Walt Whitman sang The Body Electric. Let us sing The Mind Electric for its soaring imagination. Nothing distinguishes our species more than our creative capacity and need for story telling. Stories can be grounded in fact and history or wildly fantastical. Both avenues define our culture, our selves, and our species. They are tools for passing down learning and expressing our hopes, desires, needs and are the major source of entertainment. For millennia, they were told person to person, or person to persons, especially around campfires and hearths in the evening. The invention of writing not only aided their spread but also their saving. In the modern world, story telling is the staple of radio, movies, television, and the internet.
Its important to keep stories of fantasy, conjecture, and real events separated from fabrications which are purported to be true. Propaganda and confidence games are especially egregious because the perpetrators know that what they say is false with the intention to misinform and mislead. Fox News being an obvious example. And isn't it revealing that each of the Western faiths that originated in the Middle East rejects the stories and dogma of all other religions including their dozens of divisions and thousands of splinter sects?
The stories told by the Abrahamic religions are, on the whole, presented as literally and historically true, but there is little objective truth in their Holy Books, according to experts like Carol Meyers. The Old Testament is, at best, a sketchy history of early Jewish tribes, more a retailing of tribal myths. And while some of the mythical stores are inventive, as moral lessons, they can be appalling. Is there anything in the Quran that is as blatantly xenophobic as the Book of Exodus? The stories told in the Book of Exodus, for example, and the characters are total fabrications. Nothing in Exodus is true. None of it happened. Further, the God depicted in Exodus is a jerk at best; at worst, mad. Why did he bring the plagues on the Egyptians while “hardening Pharaoh's heart” after each plague “so Pharaoh would not let the Israelites go”?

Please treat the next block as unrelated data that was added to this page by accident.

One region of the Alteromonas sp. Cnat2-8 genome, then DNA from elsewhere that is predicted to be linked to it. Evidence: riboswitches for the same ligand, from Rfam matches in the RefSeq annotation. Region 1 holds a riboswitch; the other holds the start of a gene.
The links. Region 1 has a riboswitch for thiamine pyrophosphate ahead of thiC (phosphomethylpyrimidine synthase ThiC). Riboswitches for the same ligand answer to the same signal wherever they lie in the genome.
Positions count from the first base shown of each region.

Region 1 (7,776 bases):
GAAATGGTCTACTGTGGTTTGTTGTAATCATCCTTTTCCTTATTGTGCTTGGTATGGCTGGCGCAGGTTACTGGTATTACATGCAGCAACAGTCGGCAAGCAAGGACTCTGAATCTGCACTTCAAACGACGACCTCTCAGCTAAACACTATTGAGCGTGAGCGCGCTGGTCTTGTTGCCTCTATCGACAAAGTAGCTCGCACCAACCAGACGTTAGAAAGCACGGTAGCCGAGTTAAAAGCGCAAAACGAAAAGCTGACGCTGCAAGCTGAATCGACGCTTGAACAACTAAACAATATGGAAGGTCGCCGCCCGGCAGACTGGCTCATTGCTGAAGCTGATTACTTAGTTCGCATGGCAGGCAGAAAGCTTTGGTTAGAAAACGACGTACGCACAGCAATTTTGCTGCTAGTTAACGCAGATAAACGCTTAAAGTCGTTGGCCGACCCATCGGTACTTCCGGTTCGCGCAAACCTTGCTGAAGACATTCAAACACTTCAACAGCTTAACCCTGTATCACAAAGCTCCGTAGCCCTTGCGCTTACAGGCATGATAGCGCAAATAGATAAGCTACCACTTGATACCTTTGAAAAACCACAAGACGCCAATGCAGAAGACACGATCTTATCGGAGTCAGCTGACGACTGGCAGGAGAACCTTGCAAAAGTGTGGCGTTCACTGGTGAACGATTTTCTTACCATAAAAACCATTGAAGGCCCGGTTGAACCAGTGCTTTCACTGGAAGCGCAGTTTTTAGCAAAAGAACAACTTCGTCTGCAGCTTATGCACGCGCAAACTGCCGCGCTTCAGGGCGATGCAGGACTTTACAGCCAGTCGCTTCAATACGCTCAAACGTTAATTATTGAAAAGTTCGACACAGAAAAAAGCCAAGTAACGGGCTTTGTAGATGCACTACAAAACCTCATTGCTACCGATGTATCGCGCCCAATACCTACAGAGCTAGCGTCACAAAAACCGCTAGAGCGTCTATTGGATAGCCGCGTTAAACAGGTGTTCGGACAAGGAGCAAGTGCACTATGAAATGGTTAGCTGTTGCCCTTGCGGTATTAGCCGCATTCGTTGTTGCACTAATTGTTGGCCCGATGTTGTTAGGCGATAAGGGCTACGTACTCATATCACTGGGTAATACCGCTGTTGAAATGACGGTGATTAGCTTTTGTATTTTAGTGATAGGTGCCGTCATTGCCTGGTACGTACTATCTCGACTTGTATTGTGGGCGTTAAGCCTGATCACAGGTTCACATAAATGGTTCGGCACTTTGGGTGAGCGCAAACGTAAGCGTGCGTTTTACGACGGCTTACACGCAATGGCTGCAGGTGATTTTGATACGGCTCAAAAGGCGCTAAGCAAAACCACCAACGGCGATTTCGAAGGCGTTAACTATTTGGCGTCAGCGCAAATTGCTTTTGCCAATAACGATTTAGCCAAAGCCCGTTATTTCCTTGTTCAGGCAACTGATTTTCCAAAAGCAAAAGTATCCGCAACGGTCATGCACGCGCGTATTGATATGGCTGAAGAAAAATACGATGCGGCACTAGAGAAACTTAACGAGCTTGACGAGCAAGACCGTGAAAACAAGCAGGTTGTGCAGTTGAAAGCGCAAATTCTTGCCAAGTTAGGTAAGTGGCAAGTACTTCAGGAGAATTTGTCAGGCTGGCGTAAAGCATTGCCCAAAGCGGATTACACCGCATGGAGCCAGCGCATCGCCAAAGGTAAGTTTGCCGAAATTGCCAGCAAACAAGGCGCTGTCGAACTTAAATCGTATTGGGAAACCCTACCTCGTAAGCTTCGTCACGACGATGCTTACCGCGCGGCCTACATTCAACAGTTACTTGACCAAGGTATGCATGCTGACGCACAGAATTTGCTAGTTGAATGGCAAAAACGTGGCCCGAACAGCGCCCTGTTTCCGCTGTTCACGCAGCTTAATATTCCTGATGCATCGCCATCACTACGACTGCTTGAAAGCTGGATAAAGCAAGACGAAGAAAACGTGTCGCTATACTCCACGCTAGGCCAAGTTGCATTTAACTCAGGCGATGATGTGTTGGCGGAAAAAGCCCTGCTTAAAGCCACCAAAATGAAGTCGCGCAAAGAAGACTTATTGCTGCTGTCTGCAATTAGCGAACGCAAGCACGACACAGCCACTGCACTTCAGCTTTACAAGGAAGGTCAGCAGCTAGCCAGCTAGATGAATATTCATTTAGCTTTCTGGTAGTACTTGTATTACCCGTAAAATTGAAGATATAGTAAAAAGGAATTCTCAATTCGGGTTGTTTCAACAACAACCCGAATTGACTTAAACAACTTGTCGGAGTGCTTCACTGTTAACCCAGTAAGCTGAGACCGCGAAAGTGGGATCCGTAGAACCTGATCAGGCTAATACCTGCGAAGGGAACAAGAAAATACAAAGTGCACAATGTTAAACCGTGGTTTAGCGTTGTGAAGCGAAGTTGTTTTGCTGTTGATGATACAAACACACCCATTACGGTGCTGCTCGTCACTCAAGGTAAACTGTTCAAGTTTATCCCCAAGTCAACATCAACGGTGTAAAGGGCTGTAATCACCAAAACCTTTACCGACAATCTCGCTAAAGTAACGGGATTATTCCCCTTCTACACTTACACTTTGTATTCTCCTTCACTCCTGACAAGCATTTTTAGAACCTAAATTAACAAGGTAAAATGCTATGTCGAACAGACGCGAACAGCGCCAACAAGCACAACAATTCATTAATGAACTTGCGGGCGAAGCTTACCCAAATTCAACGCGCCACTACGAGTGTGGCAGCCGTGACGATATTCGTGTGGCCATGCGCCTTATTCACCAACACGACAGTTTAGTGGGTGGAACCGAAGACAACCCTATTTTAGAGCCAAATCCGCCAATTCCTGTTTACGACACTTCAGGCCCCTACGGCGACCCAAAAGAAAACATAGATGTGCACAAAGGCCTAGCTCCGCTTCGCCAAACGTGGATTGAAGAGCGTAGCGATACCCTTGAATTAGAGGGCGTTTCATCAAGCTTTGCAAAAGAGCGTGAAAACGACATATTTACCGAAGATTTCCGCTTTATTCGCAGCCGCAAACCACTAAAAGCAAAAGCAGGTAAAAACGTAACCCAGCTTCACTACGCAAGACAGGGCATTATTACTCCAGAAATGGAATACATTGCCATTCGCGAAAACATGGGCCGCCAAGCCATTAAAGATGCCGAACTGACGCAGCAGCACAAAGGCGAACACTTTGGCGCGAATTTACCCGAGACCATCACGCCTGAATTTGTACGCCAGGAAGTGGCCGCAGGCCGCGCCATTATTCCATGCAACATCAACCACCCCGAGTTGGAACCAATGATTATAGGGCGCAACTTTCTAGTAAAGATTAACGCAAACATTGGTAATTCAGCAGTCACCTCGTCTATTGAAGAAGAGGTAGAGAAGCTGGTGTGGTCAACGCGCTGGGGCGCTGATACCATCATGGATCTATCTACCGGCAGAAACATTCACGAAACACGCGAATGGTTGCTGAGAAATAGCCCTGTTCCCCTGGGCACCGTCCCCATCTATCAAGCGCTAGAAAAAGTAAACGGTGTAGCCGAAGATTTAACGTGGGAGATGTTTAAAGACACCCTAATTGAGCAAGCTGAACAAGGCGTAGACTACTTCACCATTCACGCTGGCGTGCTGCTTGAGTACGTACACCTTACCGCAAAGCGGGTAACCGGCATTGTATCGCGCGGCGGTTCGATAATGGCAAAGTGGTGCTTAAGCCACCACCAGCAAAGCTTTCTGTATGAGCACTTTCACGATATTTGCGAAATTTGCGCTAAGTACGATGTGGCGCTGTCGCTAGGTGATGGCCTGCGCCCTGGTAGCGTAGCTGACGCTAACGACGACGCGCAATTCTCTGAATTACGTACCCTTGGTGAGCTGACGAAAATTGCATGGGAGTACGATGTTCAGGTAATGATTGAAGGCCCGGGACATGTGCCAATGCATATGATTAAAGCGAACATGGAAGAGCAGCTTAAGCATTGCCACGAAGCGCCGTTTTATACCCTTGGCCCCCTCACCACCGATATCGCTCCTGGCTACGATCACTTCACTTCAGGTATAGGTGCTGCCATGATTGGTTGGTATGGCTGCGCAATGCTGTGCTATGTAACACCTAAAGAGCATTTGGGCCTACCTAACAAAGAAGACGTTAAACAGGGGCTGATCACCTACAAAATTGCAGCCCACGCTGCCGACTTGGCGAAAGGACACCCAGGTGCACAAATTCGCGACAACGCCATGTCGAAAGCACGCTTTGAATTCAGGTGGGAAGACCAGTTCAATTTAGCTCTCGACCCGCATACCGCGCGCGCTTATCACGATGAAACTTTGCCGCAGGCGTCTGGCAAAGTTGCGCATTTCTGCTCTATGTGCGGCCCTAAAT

[Carol Meyers in her commentary on Exodus suggests that it is arguably the most important book in the Bible, as it presents the defining features of Israel's identity. . . . Meyers is a feminist biblical scholar. She is the Mary Grace Wilson Professor of Religion at Duke University. Meyers studied at Wellesley College and Brandeis University. -Wikipedia]
Do the departments of religion at the best universities degrade those institutions when publishing sham tracts pretending scholarship? Is religious scholarship a contradiction? Society suffers when untruth is given an academic imprimatur. What is mostly going on at these universities is careerism. Young people from religious cultures who go into religion as a career often do feel the “Call”. But those who learn better as they continue now have career investment. Reference The Clergy Project which is a support network for mostly older religious professionals who no longer hold supernatural beliefs.
So, lets keep telling our stores while remembering that the proper place for fiction whether Swan Lake, The Sixth Sense, or Star Wars is in the arts, not in science, politics, nor religion.
Tell me a story.
Image credit: Charlie Dees, Flickr